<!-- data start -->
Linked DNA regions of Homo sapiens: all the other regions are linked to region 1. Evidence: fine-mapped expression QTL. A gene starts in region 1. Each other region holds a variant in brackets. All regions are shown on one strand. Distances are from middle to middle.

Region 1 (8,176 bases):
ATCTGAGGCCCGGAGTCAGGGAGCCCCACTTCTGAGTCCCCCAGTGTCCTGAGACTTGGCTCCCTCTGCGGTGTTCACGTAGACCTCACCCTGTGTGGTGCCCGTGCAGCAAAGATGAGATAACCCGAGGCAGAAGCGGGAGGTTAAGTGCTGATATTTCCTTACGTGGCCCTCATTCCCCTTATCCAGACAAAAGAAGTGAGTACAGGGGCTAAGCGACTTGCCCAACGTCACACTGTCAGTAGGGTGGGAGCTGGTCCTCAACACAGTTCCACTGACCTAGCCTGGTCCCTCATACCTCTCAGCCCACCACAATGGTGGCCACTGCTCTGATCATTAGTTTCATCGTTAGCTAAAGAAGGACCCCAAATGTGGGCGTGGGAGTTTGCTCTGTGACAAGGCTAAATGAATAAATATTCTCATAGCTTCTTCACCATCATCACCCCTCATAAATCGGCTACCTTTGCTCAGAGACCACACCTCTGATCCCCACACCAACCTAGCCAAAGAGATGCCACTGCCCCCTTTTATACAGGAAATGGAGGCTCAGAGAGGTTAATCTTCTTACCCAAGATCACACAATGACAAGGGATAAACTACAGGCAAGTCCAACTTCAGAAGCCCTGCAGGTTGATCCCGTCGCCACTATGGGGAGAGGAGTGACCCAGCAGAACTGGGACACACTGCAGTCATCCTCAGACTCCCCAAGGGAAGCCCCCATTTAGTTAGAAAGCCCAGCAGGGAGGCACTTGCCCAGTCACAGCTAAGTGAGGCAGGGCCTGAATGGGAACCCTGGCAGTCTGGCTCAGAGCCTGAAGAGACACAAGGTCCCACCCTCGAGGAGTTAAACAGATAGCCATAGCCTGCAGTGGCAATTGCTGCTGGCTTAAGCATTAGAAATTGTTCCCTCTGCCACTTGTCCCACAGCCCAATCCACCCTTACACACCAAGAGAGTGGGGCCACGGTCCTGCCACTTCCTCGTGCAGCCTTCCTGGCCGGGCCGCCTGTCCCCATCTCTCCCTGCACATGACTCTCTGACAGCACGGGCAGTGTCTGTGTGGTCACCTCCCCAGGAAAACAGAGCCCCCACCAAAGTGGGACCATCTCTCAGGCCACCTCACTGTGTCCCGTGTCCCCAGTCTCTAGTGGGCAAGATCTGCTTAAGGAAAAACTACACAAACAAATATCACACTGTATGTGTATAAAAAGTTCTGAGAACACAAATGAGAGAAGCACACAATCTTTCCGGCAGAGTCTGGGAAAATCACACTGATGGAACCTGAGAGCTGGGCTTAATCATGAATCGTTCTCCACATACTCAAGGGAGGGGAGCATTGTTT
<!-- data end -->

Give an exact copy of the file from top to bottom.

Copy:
Linked DNA regions of Homo sapiens: all the other regions are linked to region 1. Evidence: fine-mapped expression QTL. A gene starts in region 1. Each other region holds a variant in brackets. All regions are shown on one strand. Distances are from middle to middle.

Region 1 (8,176 bases):
ATCTGAGGCCCGGAGTCAGGGAGCCCCACTTCTGAGTCCCCCAGTGTCCTGAGACTTGGCTCCCTCTGCGGTGTTCACGTAGACCTCACCCTGTGTGGTGCCCGTGCAGCAAAGATGAGATAACCCGAGGCAGAAGCGGGAGGTTAAGTGCTGATATTTCCTTACGTGGCCCTCATTCCCCTTATCCAGACAAAAGAAGTGAGTACAGGGGCTAAGCGACTTGCCCAACGTCACACTGTCAGTAGGGTGGGAGCTGGTCCTCAACACAGTTCCACTGACCTAGCCTGGTCCCTCATACCTCTCAGCCCACCACAATGGTGGCCACTGCTCTGATCATTAGTTTCATCGTTAGCTAAAGAAGGACCCCAAATGTGGGCGTGGGAGTTTGCTCTGTGACAAGGCTAAATGAATAAATATTCTCATAGCTTCTTCACCATCATCACCCCTCATAAATCGGCTACCTTTGCTCAGAGACCACACCTCTGATCCCCACACCAACCTAGCCAAAGAGATGCCACTGCCCCCTTTTATACAGGAAATGGAGGCTCAGAGAGGTTAATCTTCTTACCCAAGATCACACAATGACAAGGGATAAACTACAGGCAAGTCCAACTTCAGAAGCCCTGCAGGTTGATCCCGTCGCCACTATGGGGAGAGGAGTGACCCAGCAGAACTGGGACACACTGCAGTCATCCTCAGACTCCCCAAGGGAAGCCCCCATTTAGTTAGAAAGCCCAGCAGGGAGGCACTTGCCCAGTCACAGCTAAGTGAGGCAGGGCCTGAATGGGAACCCTGGCAGTCTGGCTCAGAGCCTGAAGAGACACAAGGTCCCACCCTCGAGGAGTTAAACAGATAGCCATAGCCTGCAGTGGCAATTGCTGCTGGCTTAAGCATTAGAAATTGTTCCCTCTGCCACTTGTCCCACAGCCCAATCCACCCTTACACACCAAGAGAGTGGGGCCACGGTCCTGCCACTTCCTCGTGCAGCCTTCCTGGCCGGGCCGCCTGTCCCCATCTCTCCCTGCACATGACTCTCTGACAGCACGGGCAGTGTCTGTGTGGTCACCTCCCCAGGAAAACAGAGCCCCCACCAAAGTGGGACCATCTCTCAGGCCACCTCACTGTGTCCCGTGTCCCCAGTCTCTAGTGGGCAAGATCTGCTTAAGGAAAAACTACACAAACAAATATCACACTGTATGTGTATAAAAAGTTCTGAGAACACAAATGAGAGAAGCACACAATCTTTCCGGCAGAGTCTGGGAAAATCACACTGATGGAACCTGAGAGCTGGGCTTAATCATGAATCGTTCTCCACATACTCAAGGGAGGGGAGCATTGTTT